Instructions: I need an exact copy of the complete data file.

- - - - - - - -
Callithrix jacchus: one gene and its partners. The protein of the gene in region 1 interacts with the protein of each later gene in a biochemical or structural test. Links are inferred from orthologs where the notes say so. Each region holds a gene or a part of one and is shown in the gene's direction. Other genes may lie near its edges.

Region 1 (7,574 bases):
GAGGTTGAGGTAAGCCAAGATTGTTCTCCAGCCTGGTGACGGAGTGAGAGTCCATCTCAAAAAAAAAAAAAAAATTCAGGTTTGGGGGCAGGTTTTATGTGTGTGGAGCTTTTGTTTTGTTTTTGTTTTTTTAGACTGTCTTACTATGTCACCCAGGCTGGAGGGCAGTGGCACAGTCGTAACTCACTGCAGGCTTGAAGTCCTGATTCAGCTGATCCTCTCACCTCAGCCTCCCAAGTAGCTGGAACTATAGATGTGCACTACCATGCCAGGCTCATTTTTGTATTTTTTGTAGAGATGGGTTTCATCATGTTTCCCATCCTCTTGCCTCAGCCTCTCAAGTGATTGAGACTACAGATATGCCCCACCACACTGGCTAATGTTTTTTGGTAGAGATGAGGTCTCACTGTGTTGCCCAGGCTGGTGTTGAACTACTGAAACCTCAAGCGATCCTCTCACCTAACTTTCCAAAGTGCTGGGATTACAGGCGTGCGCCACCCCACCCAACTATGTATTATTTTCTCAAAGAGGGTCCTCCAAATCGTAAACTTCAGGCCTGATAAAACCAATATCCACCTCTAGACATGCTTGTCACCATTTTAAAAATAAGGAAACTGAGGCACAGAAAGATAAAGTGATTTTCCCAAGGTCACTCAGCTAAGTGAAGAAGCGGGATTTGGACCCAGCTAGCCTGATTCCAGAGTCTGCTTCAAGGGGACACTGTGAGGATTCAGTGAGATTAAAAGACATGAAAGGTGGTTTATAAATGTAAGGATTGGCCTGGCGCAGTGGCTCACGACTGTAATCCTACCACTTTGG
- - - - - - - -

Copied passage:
Callithrix jacchus: one gene and its partners. The protein of the gene in region 1 interacts with the protein of each later gene in a biochemical or structural test. Links are inferred from orthologs where the notes say so. Each region holds a gene or a part of one and is shown in the gene's direction. Other genes may lie near its edges.

Region 1 (7,574 bases):
GAGGTTGAGGTAAGCCAAGATTGTTCTCCAGCCTGGTGACGGAGTGAGAGTCCATCTCAAAAAAAAAAAAAAAATTCAGGTTTGGGGGCAGGTTTTATGTGTGTGGAGCTTTTGTTTTGTTTTTGTTTTTTTAGACTGTCTTACTATGTCACCCAGGCTGGAGGGCAGTGGCACAGTCGTAACTCACTGCAGGCTTGAAGTCCTGATTCAGCTGATCCTCTCACCTCAGCCTCCCAAGTAGCTGGAACTATAGATGTGCACTACCATGCCAGGCTCATTTTTGTATTTTTTGTAGAGATGGGTTTCATCATGTTTCCCATCCTCTTGCCTCAGCCTCTCAAGTGATTGAGACTACAGATATGCCCCACCACACTGGCTAATGTTTTTTGGTAGAGATGAGGTCTCACTGTGTTGCCCAGGCTGGTGTTGAACTACTGAAACCTCAAGCGATCCTCTCACCTAACTTTCCAAAGTGCTGGGATTACAGGCGTGCGCCACCCCACCCAACTATGTATTATTTTCTCAAAGAGGGTCCTCCAAATCGTAAACTTCAGGCCTGATAAAACCAATATCCACCTCTAGACATGCTTGTCACCATTTTAAAAATAAGGAAACTGAGGCACAGAAAGATAAAGTGATTTTCCCAAGGTCACTCAGCTAAGTGAAGAAGCGGGATTTGGACCCAGCTAGCCTGATTCCAGAGTCTGCTTCAAGGGGACACTGTGAGGATTCAGTGAGATTAAAAGACATGAAAGGTGGTTTATAAATGTAAGGATTGGCCTGGCGCAGTGGCTCACGACTGTAATCCTACCACTTTGG